# Some students do not associate the phenomenon of weight with the force of gravity

Forces and Motion

Misconception

• Gravity related to mass and 'weight' (5-11 & 11-14)

This resource gives some classroom discussion points on the relationship between mass, weight and gravitational force.

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• Differentiating between mass and the force of gravity (11-14)

The distinction between mass and weight can often seem pernickety, unnecessary and not particularly helpful. However, in physics, the mass of an object and the force acting on an object are very different measures.

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• The Earth's gravitational pull (11-16)

Gravitational force can act 'at a distance'; it shows little variation over short distances, but does vary over larger distances.

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## References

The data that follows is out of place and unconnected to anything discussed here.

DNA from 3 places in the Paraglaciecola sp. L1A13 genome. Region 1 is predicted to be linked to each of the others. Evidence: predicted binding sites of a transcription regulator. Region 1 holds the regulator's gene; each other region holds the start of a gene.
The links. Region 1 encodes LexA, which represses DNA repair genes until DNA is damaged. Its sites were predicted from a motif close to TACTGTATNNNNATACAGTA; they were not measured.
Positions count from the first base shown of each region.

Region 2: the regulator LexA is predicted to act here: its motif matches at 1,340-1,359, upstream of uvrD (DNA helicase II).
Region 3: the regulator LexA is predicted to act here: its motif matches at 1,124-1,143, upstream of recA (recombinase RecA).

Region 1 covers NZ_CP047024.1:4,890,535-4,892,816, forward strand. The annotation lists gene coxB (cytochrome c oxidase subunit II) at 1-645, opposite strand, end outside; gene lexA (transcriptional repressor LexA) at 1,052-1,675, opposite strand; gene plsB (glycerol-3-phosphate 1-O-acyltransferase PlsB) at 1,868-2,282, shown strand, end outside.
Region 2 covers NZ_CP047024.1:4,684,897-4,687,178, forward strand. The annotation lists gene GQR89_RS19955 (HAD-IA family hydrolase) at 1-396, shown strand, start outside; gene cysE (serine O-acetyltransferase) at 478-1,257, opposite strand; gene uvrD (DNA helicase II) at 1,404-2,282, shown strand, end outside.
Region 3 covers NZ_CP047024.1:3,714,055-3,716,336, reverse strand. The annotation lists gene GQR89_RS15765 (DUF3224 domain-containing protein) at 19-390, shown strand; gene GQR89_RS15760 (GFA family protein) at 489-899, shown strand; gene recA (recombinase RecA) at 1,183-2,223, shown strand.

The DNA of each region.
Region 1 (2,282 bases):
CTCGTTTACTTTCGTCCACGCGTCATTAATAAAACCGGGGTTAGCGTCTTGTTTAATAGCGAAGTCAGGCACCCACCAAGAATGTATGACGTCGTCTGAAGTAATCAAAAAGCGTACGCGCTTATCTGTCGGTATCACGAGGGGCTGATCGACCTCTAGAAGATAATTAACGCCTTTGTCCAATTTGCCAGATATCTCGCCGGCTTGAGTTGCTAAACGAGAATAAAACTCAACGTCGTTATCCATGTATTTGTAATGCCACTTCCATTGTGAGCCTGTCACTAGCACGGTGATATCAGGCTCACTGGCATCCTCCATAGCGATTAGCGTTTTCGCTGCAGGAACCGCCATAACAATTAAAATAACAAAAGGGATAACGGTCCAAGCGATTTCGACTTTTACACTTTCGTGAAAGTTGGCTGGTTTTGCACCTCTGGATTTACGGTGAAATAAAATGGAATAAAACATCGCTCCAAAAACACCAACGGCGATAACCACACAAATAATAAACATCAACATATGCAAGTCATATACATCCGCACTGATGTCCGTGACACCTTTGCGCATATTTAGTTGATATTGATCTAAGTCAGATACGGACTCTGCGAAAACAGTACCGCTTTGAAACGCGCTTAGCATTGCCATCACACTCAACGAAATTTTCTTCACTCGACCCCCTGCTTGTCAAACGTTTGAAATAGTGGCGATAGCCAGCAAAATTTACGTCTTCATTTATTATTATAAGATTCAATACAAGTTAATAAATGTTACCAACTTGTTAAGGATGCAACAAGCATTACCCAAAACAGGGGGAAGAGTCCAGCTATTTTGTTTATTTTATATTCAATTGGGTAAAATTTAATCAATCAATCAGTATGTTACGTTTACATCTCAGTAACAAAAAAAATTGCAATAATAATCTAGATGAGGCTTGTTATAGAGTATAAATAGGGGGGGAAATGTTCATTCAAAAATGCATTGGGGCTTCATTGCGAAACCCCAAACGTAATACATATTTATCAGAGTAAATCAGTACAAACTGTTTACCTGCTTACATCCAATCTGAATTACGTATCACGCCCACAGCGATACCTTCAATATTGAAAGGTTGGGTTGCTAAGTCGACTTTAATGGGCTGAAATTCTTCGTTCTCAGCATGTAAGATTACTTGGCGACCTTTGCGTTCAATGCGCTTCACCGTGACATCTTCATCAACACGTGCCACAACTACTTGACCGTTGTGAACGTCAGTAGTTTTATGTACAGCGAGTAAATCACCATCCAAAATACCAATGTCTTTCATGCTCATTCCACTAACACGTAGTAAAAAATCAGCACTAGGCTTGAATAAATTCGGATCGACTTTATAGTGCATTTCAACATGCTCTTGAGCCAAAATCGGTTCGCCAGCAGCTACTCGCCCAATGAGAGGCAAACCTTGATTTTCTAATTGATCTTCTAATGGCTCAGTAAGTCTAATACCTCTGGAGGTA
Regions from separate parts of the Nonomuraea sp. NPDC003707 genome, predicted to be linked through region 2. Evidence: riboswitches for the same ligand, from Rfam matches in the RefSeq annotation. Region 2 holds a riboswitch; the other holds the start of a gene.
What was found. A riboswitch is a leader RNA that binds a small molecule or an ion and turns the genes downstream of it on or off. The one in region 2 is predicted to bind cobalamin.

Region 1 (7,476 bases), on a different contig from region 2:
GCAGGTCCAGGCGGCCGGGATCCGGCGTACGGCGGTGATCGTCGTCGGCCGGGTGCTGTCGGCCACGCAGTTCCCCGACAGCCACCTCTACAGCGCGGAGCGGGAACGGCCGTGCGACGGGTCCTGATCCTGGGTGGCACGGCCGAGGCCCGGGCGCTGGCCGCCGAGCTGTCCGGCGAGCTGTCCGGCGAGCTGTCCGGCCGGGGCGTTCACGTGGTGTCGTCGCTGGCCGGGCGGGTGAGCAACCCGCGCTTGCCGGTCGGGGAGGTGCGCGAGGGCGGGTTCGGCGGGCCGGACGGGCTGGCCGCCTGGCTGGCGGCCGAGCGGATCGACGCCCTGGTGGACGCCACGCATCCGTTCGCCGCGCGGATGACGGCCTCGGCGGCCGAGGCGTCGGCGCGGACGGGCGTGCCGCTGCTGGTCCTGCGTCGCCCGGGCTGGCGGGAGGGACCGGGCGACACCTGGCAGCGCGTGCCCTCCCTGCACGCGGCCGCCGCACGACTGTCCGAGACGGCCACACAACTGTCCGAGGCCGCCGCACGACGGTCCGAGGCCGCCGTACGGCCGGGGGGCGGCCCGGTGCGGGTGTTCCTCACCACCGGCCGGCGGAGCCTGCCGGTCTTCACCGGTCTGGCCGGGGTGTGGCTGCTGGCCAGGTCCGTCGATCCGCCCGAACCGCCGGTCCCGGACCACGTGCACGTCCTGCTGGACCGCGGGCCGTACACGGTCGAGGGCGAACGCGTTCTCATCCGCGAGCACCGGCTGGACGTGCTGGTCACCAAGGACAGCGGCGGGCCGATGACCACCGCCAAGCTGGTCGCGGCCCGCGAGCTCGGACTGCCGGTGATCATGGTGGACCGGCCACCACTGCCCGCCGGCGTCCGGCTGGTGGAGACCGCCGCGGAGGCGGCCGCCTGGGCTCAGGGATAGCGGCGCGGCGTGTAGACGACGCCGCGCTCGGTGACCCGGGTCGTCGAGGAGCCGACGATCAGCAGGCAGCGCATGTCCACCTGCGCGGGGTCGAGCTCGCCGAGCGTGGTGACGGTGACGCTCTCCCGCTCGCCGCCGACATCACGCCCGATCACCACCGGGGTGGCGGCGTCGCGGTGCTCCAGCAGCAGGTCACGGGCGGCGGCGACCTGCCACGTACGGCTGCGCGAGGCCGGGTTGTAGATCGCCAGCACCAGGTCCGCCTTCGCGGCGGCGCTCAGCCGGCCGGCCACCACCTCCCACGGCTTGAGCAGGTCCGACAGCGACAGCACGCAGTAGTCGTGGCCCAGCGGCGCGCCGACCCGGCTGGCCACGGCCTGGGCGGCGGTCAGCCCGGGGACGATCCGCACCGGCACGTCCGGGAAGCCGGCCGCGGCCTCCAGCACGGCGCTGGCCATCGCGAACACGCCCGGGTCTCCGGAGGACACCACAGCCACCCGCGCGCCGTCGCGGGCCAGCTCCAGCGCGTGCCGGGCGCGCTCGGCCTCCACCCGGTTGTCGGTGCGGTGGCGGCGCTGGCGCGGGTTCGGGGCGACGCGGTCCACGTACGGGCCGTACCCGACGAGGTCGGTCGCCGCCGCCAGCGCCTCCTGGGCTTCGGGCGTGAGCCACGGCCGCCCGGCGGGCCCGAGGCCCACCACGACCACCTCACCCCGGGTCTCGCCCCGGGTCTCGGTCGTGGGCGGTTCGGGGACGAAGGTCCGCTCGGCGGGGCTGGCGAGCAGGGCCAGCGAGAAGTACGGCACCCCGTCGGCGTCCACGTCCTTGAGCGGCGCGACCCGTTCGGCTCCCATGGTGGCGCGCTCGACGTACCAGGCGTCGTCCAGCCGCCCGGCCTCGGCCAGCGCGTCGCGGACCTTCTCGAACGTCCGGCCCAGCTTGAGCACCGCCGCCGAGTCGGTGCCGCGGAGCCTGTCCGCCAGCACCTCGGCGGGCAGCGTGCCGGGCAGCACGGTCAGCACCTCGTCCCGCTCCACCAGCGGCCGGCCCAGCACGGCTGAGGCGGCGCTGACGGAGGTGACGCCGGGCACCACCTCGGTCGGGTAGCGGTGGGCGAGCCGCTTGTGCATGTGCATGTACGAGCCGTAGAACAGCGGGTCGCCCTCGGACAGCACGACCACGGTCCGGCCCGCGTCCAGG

• Trumper, R. and Gorsky, P. () A cross-college age study about physics students' conceptions of force in pre-service training for high school teachers. Physics Education, 31 (4), 227-236.
• Minstrell, J. () Explaining the "At Rest" Condition of an Object. The Physics Teacher, 20 (1), 10-14.

This study investigated students' (14-18) explanations for stationary objects in an affluent Seattle suburb. Students drew diagrams of the forces involved in various scenarios, such as books at rest on a table, multiple books held by hand, a book hanging from a spring and a book on a table that is either stationary or depressing. The study recorded student discussions, homework and pre- and post-instruction tests.

• Graham, T. and Berry, J. () Students' intuitive understanding of gravity. International Journal of Mathematical Education in Science and Technology, 24 (3), 473-478.

This study administered a questionnaire to a sample of 202 students in the UK between the ages of 16 and 18 from a range of city and rural comprehensive schools, private schools and sixth-form colleges.

• Smith, C. Carey, S. and Wiser, M. () On differentiation: A case study of the development of the concepts of size, weight and density. Cognition, 21 (3), 177-237.

In this US study, a sample of 78 children aged between 3 and 9 years old participated in six tasks designed to probe their understanding of weight, size and density. A combination of verbal and non-verbal tasks were used and interviews were conducted.